Brazile, DNC Launches Voter Expansion Project

James Wright | 2/27/2014, 4:47 p.m.
Donna Brazile (Courtesy of donnabrazile.com)

Donna Brazile, a District resident and the vice chairwoman of voter registration and participation for the Democratic National Committee, has started a new project to educate voters about their rights and to get people to cast their ballot.

Brazile, a well-known CNN contributor and the campaign manager for Al Gore's 2000 presidential bid, said Thursday that voting is now a partisan issue and that is not right.

"It wasn't always this way," she said. "In 1965, when President [Lyndon] Johnson realized that the previous year's Civil Rights Act was not enough, that the country needed a Voting Rights Act to protect the rights of citizens — particularly blacks and minorities — he called on the minority leader, Republican Sen. Everett Dirksen of Illinois, for help. Dirksen responded and the bill passed."

Brazile said that the new initiative, the Voter Expansion Project, is designed to ensure that every eligible citizen can register, every registered voter can vote, and every vote is counted. She said that some Republicans are making casting a ballot too difficult a process for many Americans.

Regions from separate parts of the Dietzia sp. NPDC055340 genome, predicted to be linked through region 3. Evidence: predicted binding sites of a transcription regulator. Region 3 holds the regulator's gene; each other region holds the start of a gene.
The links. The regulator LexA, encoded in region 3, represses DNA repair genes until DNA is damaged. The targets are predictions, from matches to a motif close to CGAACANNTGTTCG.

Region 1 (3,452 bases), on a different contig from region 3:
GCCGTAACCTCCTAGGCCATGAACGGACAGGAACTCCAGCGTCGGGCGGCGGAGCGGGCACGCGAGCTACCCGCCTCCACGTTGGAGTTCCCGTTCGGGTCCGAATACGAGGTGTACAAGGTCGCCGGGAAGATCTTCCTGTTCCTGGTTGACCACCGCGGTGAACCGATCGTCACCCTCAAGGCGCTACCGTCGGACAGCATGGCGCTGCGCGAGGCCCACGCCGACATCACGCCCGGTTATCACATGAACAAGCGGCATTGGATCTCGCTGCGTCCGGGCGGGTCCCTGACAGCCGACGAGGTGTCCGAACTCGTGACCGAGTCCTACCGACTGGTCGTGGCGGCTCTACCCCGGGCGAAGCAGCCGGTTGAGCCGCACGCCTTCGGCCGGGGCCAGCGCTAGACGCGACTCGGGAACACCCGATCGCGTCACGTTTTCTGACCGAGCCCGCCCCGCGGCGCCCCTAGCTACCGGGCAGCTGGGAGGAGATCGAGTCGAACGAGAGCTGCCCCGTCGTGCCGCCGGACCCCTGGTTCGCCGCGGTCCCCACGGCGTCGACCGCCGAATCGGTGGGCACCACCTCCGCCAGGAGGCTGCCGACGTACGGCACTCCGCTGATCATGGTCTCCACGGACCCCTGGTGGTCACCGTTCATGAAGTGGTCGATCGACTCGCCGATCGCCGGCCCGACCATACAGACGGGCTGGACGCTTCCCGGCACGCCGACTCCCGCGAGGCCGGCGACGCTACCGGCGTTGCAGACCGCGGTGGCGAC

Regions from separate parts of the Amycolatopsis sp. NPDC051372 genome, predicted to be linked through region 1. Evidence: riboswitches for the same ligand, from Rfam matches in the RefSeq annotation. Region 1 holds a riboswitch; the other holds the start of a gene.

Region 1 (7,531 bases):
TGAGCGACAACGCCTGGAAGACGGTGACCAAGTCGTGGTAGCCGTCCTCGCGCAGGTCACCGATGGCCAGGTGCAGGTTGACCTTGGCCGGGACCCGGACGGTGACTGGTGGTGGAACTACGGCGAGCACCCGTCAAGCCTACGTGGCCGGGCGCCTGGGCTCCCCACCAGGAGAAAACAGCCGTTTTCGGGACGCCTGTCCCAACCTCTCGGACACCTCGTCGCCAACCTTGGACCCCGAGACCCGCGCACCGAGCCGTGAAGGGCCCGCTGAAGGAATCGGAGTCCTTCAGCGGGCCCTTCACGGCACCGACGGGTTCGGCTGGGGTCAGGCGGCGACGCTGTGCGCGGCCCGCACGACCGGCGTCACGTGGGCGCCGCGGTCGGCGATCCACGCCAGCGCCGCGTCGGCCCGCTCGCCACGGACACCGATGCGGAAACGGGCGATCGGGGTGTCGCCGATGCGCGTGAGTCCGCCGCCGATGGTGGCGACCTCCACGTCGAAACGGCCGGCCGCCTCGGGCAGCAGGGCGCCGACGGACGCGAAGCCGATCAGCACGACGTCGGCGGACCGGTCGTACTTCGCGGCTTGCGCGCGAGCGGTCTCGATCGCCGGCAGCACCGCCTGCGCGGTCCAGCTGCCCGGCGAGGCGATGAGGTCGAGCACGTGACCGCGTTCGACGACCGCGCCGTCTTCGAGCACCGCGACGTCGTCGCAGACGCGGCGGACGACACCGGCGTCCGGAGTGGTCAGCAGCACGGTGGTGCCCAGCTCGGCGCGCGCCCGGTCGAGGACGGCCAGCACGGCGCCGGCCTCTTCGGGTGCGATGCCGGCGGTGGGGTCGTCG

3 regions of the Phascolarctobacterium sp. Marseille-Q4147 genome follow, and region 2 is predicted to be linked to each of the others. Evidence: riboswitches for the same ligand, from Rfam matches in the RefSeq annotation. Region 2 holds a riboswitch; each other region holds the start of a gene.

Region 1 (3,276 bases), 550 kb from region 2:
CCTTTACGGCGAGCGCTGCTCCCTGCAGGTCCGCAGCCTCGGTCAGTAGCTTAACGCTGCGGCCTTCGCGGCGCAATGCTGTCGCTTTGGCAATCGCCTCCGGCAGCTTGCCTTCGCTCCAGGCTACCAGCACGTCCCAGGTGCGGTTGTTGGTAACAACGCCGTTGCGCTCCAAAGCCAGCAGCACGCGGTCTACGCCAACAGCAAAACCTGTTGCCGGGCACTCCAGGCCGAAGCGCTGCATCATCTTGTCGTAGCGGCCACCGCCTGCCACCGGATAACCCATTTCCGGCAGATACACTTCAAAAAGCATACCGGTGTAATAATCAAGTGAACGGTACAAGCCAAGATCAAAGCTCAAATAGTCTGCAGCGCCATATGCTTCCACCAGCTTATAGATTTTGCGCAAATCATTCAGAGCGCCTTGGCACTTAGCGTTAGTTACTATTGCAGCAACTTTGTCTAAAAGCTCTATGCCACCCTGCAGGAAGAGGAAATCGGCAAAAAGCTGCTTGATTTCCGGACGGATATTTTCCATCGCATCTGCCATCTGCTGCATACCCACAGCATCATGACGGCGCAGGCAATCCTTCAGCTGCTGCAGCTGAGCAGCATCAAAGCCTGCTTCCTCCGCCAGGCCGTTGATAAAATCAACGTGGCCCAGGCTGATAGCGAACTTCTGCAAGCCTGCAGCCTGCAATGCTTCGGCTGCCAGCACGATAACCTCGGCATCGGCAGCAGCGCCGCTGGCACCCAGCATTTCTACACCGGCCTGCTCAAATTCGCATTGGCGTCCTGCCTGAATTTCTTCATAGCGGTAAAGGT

"Today, too many Republicans are making it harder for working Americans, students, women, people of color and the elderly to participate in the process," said Brazile, a former chief of staff to D.C. Delegate Eleanor Holmes Norton. "In states like Ohio, North Carolina, Florida, Texas, Wisconsin and many others, we see Republican-controlled legislatures engaged in voter suppression efforts, such as curtailing early voting, requiring restrictive IDs, etc. That's not the American way."

Brazile said that the project has four goals: voter education, election administration, legislation and litigation. She said that the DNC will work with any groups that helps further the project's goals and said every American should support its aims.

"Lyndon Johnson, a Texas Democrat, and Everett Dirksen, an Illinois Republican, recognized that expanding the vote benefitted both parties and the country," she said. "They worked together for that. So should we."